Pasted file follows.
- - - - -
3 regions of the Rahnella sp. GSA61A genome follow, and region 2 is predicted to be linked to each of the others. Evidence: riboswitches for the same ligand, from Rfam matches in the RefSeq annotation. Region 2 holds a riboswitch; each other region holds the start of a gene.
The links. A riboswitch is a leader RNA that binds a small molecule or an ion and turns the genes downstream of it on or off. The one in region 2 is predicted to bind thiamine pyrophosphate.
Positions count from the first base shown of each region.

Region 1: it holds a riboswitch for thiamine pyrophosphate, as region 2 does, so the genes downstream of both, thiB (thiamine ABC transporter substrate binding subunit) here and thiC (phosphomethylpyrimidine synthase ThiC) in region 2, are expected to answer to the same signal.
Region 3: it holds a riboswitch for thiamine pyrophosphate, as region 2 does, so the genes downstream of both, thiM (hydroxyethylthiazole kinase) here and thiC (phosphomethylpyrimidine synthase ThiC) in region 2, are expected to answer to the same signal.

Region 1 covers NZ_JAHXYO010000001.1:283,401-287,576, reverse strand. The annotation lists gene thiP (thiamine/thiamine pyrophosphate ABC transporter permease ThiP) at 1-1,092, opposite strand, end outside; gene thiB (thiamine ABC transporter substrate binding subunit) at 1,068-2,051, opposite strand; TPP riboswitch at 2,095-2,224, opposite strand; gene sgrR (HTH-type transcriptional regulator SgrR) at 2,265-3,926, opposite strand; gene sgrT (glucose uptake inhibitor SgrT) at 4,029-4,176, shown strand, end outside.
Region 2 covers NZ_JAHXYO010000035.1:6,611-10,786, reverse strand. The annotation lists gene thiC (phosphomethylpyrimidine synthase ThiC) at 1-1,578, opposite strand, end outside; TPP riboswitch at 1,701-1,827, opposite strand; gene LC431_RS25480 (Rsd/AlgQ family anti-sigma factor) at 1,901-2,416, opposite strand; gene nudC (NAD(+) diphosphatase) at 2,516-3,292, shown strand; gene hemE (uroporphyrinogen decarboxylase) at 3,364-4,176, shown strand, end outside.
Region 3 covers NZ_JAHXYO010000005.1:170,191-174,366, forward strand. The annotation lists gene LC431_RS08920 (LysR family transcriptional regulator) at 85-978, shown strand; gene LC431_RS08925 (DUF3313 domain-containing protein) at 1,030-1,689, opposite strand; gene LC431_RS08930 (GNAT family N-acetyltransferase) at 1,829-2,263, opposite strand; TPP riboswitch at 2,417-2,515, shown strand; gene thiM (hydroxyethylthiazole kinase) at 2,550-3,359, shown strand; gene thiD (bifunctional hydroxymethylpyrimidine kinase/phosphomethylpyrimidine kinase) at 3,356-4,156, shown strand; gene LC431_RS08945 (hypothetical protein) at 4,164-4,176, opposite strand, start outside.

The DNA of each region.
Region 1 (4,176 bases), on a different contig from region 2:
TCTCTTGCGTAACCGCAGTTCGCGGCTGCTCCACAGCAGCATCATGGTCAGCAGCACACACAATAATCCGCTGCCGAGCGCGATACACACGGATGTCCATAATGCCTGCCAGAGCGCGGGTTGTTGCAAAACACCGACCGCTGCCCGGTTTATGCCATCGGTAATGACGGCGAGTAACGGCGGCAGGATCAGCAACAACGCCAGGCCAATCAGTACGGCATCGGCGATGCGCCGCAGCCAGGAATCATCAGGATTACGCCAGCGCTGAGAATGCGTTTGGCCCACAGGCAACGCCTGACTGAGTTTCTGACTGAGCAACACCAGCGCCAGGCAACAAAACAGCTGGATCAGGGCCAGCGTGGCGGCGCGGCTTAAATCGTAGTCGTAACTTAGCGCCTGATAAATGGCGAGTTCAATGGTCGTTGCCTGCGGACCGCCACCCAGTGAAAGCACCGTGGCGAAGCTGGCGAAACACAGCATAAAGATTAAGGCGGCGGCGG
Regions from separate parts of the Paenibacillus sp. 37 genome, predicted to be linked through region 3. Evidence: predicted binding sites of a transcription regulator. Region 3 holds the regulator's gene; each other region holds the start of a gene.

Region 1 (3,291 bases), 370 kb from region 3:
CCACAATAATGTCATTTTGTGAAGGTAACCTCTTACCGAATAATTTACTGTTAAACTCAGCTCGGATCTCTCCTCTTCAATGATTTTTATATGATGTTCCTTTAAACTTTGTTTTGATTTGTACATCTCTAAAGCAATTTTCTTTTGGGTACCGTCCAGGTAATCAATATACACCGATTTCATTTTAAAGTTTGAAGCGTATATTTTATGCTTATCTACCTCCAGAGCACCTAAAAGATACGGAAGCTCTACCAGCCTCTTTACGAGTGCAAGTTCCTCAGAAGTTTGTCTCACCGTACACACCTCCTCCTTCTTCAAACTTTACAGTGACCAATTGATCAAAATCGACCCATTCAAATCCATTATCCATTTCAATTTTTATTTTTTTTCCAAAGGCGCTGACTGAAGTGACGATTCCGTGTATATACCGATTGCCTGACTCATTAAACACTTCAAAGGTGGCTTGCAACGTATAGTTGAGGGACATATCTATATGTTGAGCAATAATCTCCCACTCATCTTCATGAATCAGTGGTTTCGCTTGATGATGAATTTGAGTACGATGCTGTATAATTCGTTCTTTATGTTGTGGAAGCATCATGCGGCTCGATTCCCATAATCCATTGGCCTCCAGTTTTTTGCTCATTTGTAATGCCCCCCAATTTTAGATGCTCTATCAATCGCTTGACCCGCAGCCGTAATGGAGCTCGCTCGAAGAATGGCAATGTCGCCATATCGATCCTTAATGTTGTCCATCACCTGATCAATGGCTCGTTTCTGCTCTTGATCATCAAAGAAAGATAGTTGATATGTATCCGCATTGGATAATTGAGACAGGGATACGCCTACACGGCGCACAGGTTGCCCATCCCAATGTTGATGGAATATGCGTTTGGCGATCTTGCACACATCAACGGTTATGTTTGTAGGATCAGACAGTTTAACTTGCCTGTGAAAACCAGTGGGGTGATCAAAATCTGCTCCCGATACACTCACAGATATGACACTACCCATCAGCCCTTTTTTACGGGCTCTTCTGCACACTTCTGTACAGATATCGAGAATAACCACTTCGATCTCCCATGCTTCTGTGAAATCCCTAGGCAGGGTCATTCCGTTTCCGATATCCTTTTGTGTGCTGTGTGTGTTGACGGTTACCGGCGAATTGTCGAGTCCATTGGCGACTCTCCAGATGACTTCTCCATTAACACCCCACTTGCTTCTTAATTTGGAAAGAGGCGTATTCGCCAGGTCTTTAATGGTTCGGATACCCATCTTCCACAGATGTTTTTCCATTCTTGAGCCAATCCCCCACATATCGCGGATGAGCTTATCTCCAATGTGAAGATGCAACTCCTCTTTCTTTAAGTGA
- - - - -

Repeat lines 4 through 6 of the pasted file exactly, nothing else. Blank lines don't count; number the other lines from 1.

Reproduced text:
Region 1: it holds a riboswitch for thiamine pyrophosphate, as region 2 does, so the genes downstream of both, thiB (thiamine ABC transporter substrate binding subunit) here and thiC (phosphomethylpyrimidine synthase ThiC) in region 2, are expected to answer to the same signal.
Region 3: it holds a riboswitch for thiamine pyrophosphate, as region 2 does, so the genes downstream of both, thiM (hydroxyethylthiazole kinase) here and thiC (phosphomethylpyrimidine synthase ThiC) in region 2, are expected to answer to the same signal.

Region 1 covers NZ_JAHXYO010000001.1:283,401-287,576, reverse strand. The annotation lists gene thiP (thiamine/thiamine pyrophosphate ABC transporter permease ThiP) at 1-1,092, opposite strand, end outside; gene thiB (thiamine ABC transporter substrate binding subunit) at 1,068-2,051, opposite strand; TPP riboswitch at 2,095-2,224, opposite strand; gene sgrR (HTH-type transcriptional regulator SgrR) at 2,265-3,926, opposite strand; gene sgrT (glucose uptake inhibitor SgrT) at 4,029-4,176, shown strand, end outside.